Today, I am reading and commenting on 1 Corinthians 12-14.
I love this section of 1 Corinthians and I am so glad that these three chapters are all on the same day, because Paul uses all three to make his point. Paul transitions to his discussion about gifts of the Spirit by pointing out how we can recognize whether the Spirit is working through a person or not. He tells us that no one speaking by the Spirit of God says, “Jesus be cursed,” and no one can say “Jesus is Lord” unless the Spirit is working through them. Now. Paul is not referring to those specific words (otherwise, how could he have written the first part of this?). What he means is that no one through whom the Spirit is working will express the thought that they believe the former and the only way that someone can truly believe the latter is if the Spirit of God is working in and through them. From there Paul goes into the meat of his message on gifts of the Spirit. We cannot emphasize enough the idea that there is no gift of the Spirit which every believer has, except for the gift of love (I will come back to this). Not only do we all have different gifts, but we should not think ourselves better than others because of the gifts which we have which they do not AND we should not think ourselves inferior because of the gifts they have which we do not. Both of these are the flip side of the same sin. “I am not as good as you…” is the same sin as “I am better than you…” That sin is believing that we know better than God what He needs in this world.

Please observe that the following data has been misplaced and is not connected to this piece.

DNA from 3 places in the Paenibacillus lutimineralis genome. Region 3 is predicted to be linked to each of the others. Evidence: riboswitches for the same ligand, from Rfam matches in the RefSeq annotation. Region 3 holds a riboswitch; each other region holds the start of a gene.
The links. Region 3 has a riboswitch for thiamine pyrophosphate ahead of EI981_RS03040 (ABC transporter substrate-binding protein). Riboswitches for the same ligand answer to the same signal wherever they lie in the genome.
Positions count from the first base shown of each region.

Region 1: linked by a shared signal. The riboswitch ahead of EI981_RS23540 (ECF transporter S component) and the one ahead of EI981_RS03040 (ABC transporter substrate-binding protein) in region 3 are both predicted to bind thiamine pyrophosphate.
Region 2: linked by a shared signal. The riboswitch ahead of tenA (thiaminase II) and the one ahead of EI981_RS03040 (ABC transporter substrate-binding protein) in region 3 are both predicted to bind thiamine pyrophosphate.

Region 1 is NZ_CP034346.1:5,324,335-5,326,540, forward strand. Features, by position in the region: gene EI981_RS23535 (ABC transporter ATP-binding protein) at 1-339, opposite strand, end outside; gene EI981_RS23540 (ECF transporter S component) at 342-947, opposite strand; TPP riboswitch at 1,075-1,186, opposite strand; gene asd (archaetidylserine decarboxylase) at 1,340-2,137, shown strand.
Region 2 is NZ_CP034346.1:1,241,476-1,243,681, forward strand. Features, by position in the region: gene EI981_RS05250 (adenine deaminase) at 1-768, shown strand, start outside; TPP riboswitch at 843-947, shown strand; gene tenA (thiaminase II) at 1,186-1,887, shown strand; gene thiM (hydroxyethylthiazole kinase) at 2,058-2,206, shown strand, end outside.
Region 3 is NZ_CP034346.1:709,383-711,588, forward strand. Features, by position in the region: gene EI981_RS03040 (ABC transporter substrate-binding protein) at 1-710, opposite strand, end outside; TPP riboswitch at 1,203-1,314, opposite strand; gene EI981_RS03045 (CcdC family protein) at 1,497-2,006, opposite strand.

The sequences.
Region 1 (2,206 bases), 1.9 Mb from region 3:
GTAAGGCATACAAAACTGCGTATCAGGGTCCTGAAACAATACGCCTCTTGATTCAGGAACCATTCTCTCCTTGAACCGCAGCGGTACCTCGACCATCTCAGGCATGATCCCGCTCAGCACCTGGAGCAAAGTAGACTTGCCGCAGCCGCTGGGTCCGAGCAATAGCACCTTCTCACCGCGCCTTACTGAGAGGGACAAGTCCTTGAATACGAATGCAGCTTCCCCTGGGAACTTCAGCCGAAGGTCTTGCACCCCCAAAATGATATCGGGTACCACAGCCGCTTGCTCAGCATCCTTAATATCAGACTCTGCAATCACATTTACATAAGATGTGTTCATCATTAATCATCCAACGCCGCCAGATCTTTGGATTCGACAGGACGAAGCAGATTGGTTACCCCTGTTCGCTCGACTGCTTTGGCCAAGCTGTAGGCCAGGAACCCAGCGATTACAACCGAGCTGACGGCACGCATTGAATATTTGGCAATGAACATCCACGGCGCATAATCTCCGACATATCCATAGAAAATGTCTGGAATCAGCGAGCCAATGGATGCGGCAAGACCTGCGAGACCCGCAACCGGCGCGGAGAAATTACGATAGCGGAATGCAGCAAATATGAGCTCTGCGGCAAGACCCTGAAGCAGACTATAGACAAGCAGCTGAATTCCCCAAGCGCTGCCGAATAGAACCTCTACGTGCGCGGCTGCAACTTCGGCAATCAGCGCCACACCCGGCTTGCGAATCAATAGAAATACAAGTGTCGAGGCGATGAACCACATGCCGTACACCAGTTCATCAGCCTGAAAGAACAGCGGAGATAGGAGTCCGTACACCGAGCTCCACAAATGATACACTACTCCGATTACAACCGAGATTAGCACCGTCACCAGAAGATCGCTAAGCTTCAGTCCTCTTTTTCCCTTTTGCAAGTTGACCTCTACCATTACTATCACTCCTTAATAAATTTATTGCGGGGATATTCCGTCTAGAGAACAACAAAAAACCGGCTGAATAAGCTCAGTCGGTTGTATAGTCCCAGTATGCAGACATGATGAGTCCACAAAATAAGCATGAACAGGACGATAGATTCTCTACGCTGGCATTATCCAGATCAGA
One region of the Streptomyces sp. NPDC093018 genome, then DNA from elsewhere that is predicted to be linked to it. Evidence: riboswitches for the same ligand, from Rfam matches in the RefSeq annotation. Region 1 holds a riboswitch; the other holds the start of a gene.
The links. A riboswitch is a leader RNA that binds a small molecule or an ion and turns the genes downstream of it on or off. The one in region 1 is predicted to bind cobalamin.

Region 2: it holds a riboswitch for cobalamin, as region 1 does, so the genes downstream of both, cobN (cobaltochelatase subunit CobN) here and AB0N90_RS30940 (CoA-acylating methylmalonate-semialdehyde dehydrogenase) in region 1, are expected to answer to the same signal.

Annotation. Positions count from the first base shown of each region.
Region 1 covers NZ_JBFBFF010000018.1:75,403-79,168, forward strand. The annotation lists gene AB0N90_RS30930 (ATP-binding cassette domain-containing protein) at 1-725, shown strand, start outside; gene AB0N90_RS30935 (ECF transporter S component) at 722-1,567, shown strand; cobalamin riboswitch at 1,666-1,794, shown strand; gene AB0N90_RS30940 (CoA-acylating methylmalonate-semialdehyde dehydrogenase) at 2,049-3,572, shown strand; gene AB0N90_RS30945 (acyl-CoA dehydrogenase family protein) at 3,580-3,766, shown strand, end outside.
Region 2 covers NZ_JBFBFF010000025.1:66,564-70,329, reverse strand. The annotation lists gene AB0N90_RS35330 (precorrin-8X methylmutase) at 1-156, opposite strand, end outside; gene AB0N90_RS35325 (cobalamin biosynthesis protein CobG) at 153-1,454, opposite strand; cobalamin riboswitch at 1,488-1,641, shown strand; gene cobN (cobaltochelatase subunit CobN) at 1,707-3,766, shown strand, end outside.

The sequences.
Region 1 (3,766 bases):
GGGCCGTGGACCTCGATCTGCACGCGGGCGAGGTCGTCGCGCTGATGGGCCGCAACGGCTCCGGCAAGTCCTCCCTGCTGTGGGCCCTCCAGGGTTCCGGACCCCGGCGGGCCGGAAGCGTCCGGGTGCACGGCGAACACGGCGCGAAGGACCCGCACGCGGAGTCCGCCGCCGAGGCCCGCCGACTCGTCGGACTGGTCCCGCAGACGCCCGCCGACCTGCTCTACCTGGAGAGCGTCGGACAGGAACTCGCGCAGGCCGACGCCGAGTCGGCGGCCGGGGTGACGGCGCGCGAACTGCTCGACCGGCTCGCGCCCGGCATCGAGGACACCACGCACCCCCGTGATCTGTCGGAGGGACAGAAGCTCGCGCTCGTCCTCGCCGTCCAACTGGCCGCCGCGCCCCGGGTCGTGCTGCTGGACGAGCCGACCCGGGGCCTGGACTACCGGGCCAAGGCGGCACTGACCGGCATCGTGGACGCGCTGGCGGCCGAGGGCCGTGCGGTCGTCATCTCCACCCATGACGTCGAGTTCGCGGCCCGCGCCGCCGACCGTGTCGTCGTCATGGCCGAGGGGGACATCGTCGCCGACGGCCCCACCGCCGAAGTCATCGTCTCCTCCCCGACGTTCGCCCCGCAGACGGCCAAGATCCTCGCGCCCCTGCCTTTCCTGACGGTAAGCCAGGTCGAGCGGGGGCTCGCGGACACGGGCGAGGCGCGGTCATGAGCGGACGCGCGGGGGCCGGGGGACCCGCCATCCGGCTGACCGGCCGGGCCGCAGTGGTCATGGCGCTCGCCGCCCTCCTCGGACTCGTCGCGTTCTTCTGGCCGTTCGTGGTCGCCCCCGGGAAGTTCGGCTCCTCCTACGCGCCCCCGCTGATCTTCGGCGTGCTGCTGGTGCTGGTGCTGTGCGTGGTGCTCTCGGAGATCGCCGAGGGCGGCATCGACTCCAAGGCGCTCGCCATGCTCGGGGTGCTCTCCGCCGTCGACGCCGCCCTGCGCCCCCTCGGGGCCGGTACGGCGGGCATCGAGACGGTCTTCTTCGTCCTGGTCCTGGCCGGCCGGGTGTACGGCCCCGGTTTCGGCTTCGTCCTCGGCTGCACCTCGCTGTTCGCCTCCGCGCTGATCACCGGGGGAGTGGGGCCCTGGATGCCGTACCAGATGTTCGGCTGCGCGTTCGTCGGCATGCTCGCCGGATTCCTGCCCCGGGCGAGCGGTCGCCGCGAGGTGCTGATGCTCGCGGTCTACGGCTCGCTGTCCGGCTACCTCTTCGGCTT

Paul does tell us that there are some spiritual gifts which we should desire over others. However, those gifts are not the “flashy” gifts. He does not quite tell us what gifts we tend to seek which we should not, but just before going off on the importance of love he lists some gifts which are usually highly rated. However, Paul clearly tells us that, while it is wonderful to speak in tongues, we should desire other gifts more than speaking in tongues. Then he spends the entirety of chapter 13 telling us how wonderful love is (he is not wrong). Paul tells us to eagerly desire the greater gifts. Those greater gifts are those which will remain for eternity and those are but three: faith, hope, and love. Let us continuously pray to the Spirit that He give us more faith, more hope, and, especially, more love. All other gifts only have value and meaning as they serve the ends of those three. I want to have the faith that can move mountains and raise the dead. I want to possess the hope which will allow me to joyously embrace suffering the way that I read martyrs for the faith have done. But above all, I want to love strangers so that I would without a second thought sacrifice my life so that they might live. I fall far short on all of these, but I pray that God’s Spirit will transform me to that state.